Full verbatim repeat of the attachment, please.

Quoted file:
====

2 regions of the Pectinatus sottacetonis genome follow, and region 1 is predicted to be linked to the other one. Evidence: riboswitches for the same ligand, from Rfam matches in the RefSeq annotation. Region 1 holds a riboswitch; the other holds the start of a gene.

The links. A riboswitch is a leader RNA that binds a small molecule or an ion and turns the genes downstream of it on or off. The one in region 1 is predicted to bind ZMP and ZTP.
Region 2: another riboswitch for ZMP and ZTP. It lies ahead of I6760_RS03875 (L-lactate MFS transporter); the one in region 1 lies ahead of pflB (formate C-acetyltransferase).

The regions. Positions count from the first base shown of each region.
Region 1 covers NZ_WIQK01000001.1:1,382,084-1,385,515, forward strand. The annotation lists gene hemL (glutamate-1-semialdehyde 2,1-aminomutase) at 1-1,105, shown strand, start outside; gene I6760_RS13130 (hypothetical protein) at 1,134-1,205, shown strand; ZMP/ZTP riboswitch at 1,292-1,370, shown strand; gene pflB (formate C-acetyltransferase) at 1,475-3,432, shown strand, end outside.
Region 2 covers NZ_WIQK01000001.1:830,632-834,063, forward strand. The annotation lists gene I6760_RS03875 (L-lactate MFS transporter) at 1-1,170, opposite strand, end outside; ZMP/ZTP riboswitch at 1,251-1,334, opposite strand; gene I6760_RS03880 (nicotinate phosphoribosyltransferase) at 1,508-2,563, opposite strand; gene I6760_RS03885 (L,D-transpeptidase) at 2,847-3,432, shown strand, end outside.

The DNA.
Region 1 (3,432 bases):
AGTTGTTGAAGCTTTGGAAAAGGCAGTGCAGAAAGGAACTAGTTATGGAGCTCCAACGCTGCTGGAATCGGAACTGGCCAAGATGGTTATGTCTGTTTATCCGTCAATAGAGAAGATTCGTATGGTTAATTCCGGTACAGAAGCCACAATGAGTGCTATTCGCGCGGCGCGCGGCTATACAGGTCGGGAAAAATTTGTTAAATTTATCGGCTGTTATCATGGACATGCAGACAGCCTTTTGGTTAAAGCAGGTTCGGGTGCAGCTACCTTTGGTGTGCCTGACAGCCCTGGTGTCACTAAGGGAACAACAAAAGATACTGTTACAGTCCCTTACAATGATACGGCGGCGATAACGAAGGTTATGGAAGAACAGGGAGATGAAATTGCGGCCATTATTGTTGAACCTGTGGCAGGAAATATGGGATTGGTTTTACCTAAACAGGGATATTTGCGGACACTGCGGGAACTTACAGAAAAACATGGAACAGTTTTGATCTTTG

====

2 regions of the Pectinatus sottacetonis genome follow, and region 1 is predicted to be linked to the other one. Evidence: riboswitches for the same ligand, from Rfam matches in the RefSeq annotation. Region 1 holds a riboswitch; the other holds the start of a gene.

The links. A riboswitch is a leader RNA that binds a small molecule or an ion and turns the genes downstream of it on or off. The one in region 1 is predicted to bind ZMP and ZTP.
Region 2: another riboswitch for ZMP and ZTP. It lies ahead of I6760_RS03875 (L-lactate MFS transporter); the one in region 1 lies ahead of pflB (formate C-acetyltransferase).

The regions. Positions count from the first base shown of each region.
Region 1 covers NZ_WIQK01000001.1:1,382,084-1,385,515, forward strand. The annotation lists gene hemL (glutamate-1-semialdehyde 2,1-aminomutase) at 1-1,105, shown strand, start outside; gene I6760_RS13130 (hypothetical protein) at 1,134-1,205, shown strand; ZMP/ZTP riboswitch at 1,292-1,370, shown strand; gene pflB (formate C-acetyltransferase) at 1,475-3,432, shown strand, end outside.
Region 2 covers NZ_WIQK01000001.1:830,632-834,063, forward strand. The annotation lists gene I6760_RS03875 (L-lactate MFS transporter) at 1-1,170, opposite strand, end outside; ZMP/ZTP riboswitch at 1,251-1,334, opposite strand; gene I6760_RS03880 (nicotinate phosphoribosyltransferase) at 1,508-2,563, opposite strand; gene I6760_RS03885 (L,D-transpeptidase) at 2,847-3,432, shown strand, end outside.

The DNA.
Region 1 (3,432 bases):
AGTTGTTGAAGCTTTGGAAAAGGCAGTGCAGAAAGGAACTAGTTATGGAGCTCCAACGCTGCTGGAATCGGAACTGGCCAAGATGGTTATGTCTGTTTATCCGTCAATAGAGAAGATTCGTATGGTTAATTCCGGTACAGAAGCCACAATGAGTGCTATTCGCGCGGCGCGCGGCTATACAGGTCGGGAAAAATTTGTTAAATTTATCGGCTGTTATCATGGACATGCAGACAGCCTTTTGGTTAAAGCAGGTTCGGGTGCAGCTACCTTTGGTGTGCCTGACAGCCCTGGTGTCACTAAGGGAACAACAAAAGATACTGTTACAGTCCCTTACAATGATACGGCGGCGATAACGAAGGTTATGGAAGAACAGGGAGATGAAATTGCGGCCATTATTGTTGAACCTGTGGCAGGAAATATGGGATTGGTTTTACCTAAACAGGGATATTTGCGGACACTGCGGGAACTTACAGAAAAACATGGAACAGTTTTGATCTTTG